AThe benefit to NZ is that those with large cash holdings and a an appetite for low risk, will likely diversify and move their deposits around the banking system. This will hopefully reduce our current dependence on 4 overweight Australian firms - who I have no doubt would support (could have written) the position that you take in the article.

If the world does get sticky, but we remain the only nation to have bail-in and no guarantee, then the risk of large numbers of people emigrating their cash holdings from our shores would be devasting to the banking system.

I would imagine that a good number of residents of NZ would have the ability to diversify abroad quite quickly if ever the Aussie banks looked shaky.

Just to put some alternative views out there. I’m for it providing we know at what point the guarantee is applied. After bail-in or before?

Good point Joe. Pre/post-OBR needs to be absolutely clear. A deposit guarantee is basically saying "your money is safe and will be protected by the government in a black swan event". So if it only protects what you have left after the bank gives you a haircut then it has to be advertised in exactly those terms.

The other thing that would need to be clear is what entity exactly the guarantee applies to. Is it the individual depositor? Each account? Per bank? All banks within an overarching ownership?

My guess is that a lot of folks with $30k-$50k in bank deposits are pensioners barely scraping by on returns in "investments" keeping a little bit of "safe" money just in case.

For example, a 5% interest return on a million dollar asset is an annual cost (or return) of $50,000.

But if that $50,000 return is happening when interest rates fall to 2%, then the $1 million asset is revalued to $2,500,000. The extra $1.5 million just falls out of the sky and into private hands. ($2,500,000 at 2% = $50,000.)

Those that don't have $1 million to start with don't participate. Those that do get rich quick.

Hmmmm... investment horizons have everything to do with discounted NPV.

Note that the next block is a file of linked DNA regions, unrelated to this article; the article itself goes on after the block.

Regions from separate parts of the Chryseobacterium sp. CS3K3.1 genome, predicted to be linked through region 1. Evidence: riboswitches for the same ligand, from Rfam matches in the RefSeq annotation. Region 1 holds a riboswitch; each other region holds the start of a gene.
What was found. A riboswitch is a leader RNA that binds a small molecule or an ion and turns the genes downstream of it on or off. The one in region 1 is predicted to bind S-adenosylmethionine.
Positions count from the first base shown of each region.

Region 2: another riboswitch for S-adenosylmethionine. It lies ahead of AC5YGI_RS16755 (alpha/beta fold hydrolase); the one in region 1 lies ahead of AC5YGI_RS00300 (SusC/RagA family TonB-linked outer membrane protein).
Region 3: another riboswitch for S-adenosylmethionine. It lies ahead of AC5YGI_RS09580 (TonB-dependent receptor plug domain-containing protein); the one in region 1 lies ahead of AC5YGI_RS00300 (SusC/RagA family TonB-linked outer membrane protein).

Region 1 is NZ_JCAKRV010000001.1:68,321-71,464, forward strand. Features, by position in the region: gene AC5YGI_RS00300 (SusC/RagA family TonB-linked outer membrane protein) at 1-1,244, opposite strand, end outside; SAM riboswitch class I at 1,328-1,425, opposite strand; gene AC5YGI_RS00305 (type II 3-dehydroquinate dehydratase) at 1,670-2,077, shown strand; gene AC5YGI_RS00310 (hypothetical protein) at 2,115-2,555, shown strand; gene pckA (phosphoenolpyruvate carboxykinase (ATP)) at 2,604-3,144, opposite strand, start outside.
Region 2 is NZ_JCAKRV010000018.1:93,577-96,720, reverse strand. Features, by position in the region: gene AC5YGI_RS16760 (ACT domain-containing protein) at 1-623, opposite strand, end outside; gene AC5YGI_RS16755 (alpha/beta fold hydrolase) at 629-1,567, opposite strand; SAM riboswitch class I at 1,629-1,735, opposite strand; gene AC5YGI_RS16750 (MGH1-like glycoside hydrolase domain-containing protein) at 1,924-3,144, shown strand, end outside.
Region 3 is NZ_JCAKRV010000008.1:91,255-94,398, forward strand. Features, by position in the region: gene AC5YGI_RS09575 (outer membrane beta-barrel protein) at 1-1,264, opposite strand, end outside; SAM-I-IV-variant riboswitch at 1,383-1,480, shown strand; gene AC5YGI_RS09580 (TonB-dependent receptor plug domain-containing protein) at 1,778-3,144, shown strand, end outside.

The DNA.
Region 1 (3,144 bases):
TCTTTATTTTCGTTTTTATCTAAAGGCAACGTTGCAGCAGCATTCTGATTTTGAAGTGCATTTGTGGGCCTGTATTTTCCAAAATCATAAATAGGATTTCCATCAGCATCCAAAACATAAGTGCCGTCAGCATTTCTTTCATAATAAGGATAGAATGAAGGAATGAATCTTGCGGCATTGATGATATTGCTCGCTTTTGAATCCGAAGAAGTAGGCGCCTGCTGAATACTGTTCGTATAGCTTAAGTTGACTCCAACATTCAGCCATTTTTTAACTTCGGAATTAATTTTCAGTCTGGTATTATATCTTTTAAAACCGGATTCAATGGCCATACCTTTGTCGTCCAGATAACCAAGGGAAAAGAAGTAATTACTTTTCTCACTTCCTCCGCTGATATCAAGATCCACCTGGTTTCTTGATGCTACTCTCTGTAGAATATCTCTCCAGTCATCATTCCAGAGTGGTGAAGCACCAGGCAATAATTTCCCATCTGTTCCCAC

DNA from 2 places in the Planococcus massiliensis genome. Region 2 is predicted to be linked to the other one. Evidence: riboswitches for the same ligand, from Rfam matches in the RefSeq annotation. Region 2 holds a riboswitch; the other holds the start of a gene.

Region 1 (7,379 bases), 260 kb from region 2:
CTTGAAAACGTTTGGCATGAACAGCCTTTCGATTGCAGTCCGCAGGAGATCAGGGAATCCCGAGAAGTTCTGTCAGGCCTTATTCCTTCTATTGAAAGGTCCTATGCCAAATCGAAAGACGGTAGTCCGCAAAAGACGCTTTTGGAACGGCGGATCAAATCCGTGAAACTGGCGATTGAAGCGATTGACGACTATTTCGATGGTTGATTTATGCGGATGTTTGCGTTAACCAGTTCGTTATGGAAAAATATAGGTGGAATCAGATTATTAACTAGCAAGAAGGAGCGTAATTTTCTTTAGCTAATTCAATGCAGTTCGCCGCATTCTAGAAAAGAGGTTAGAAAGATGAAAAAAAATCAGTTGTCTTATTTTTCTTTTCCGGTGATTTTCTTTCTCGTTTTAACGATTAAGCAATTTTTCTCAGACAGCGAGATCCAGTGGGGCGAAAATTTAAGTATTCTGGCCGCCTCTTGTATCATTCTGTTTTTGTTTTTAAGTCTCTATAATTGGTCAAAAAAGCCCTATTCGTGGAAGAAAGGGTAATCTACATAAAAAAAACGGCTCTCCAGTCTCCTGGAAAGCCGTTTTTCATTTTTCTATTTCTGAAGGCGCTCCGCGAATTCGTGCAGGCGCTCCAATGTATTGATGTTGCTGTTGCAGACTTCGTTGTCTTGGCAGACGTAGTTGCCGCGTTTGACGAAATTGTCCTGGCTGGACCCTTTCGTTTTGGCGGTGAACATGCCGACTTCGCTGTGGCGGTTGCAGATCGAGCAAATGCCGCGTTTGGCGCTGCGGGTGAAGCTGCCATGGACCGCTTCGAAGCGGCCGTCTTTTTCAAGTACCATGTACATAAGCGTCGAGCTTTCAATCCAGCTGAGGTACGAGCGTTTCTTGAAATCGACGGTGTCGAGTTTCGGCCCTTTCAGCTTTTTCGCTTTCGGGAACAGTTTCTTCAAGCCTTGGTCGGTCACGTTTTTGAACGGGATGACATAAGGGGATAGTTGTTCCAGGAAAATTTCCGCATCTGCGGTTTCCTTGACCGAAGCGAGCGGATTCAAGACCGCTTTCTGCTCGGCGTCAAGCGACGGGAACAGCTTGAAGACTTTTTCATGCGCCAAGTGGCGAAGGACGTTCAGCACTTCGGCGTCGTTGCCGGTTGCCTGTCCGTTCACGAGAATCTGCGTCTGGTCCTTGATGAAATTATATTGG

A to be issued $100.00 10 yr bond with a 5% coupon rate and a current 5% discount rate, prices at $100
A to be issued $100.00 10 yr bond with a 5% coupon rate and a current 2% discount rate, prices at $127.07

A to be issued $100.00 1 yr bond with a 5% coupon rate and a current 5% discount rate prices at $100
A to be issued $100.00 1 yr bond with a 5% coupon rate and a current 2% discount rate prices at $102.96

I used a semi annual payment bond calculator.

Yep, David has used a perpetuity calculator when referring to bank interest rates. (50k / 0.02 = 2.5mm). Its not however relevant to bank deposit rates nor to the deposit insurance argument. I'm not really sure why it's mentioned at all.

Exactly - talking at cross purposes.

Nonetheless, so called "rich" bank depositors would have to come up with an extra $1.5 million, if they happened to be O/N OBR risk averse types, to continuously accrue the annual $50,000 receipt if interest rates suddenly dropped from 5% to 2%.

This is the much ignored capital cost reality associated with falling interest rates. The rising present value costs of meeting fixed liability outgoings are enormous. Wages, pensions, and insurance are obvious victims.

“As the boomer generation is wealthy,”

All of them? Are you sure about that! Have you spoken to debt councillors and citizens advice centres or the salvation army and asked them how their baby boomers are doing? I think you would be shocked at the feedback you would get from those people on the ground!
Time to take those rose tinted glasses off David - all is not well out there!

The core problem is that so many New Zealanders of all generations treat existing residential property as fair game for speculative investment, and the banks are more than happy to assist them. It’s a Ponzi scheme now, with a huge influence on our economy and it’s poorer members, many of whom are baby boomers.

Here's a suggestion.
Make the deposit insurance apply only to approved banks - ones that either have conservative capital buffers, or that have separate 'sub-banks' firewalled from speculative lending.
Then have a public education campaign informing everyone that their money is only truly safe in one of these institutions. It could be a boon for smaller lenders that play it safe.

No sorry David but we really need some type of protection for peoples life savings. We all know that there's a high risk at the moment with global housing markets that both us and our neighbors banks (Oz and China) that are resident in NZ have become very dependent on property. Even the 2008 Global Finical Crisis was brought about by toxic assets generated by the housing industry via soft lending practices (Mostly in the US).
Now we're seeing Australia relaxing it's regulations and moving along the road of soft lending.

Plus the younger generations are probably the most vulnerable with them desperately trying to save up for their own homes and their own life pensions. Most of the Boomers here have had the advantage of squirreling away their money in to property, and have paid off their mortgage on their residential home. The worst thing that could effect them is that they switch to a reverse mortgage if things get really bad.